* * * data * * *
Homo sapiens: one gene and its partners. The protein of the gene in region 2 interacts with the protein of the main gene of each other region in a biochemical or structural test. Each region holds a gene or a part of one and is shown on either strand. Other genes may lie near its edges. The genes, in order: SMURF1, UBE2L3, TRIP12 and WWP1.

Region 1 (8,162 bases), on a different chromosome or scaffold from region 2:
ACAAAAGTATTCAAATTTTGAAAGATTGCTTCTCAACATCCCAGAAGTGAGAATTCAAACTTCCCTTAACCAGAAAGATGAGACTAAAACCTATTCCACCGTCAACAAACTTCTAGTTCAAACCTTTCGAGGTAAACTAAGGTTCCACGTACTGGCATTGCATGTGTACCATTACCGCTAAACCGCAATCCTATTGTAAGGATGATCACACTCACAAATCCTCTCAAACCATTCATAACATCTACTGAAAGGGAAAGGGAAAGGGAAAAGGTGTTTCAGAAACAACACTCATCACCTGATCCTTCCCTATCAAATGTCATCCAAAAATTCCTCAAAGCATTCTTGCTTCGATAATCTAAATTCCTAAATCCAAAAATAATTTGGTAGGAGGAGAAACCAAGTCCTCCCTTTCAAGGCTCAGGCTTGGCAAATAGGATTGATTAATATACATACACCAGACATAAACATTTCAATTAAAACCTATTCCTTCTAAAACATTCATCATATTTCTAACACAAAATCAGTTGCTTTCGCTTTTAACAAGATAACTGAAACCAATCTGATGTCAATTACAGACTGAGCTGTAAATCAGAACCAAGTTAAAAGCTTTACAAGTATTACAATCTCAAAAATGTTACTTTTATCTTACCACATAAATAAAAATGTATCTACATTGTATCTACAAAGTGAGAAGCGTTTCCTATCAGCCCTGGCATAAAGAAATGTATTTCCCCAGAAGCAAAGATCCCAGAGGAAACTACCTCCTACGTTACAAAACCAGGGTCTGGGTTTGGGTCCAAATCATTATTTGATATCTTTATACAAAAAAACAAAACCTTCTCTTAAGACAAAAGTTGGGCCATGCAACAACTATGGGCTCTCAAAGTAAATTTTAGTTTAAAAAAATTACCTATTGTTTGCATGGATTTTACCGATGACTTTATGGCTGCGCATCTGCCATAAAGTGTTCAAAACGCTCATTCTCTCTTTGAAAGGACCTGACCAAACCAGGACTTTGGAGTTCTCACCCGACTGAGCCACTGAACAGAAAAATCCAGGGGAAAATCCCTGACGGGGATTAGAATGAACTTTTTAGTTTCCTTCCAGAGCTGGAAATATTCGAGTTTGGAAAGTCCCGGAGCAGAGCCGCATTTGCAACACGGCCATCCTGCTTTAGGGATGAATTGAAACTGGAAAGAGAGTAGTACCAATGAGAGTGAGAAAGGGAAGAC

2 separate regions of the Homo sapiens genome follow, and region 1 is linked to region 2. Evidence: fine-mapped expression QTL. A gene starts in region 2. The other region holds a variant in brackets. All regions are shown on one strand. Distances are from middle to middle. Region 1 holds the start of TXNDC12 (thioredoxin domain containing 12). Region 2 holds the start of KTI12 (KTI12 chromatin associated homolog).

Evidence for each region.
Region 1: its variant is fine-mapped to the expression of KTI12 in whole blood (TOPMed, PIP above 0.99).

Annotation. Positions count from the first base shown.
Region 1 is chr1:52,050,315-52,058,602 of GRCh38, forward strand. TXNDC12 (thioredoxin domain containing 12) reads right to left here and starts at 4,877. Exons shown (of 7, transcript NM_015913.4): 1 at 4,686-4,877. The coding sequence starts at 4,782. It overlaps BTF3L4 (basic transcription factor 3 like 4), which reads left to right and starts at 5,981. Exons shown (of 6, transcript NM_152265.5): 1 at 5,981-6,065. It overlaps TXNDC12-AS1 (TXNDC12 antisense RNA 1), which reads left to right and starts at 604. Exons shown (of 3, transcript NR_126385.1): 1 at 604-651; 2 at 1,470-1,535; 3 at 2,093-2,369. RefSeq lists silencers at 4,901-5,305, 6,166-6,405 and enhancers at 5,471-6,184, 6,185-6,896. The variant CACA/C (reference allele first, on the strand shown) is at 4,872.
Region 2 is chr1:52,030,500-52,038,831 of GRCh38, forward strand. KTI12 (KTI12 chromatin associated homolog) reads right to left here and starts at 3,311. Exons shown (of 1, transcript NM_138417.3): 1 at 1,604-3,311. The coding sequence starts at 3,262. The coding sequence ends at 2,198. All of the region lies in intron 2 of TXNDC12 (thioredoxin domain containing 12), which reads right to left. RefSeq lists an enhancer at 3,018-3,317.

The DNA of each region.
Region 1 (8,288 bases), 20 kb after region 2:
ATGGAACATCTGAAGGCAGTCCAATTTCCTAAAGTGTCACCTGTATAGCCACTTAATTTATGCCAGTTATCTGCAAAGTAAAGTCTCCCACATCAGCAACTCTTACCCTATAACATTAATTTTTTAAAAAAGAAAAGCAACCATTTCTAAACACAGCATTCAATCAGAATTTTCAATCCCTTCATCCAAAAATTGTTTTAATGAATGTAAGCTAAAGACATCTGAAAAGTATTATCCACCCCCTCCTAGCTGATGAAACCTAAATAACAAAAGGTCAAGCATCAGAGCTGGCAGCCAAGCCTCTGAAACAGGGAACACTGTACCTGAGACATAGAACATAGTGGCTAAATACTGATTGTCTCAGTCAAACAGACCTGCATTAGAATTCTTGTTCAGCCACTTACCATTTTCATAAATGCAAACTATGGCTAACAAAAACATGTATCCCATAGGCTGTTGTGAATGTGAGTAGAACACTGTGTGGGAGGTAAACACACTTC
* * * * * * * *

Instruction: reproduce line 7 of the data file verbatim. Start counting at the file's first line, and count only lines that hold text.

Annotation. Positions count from the first base shown.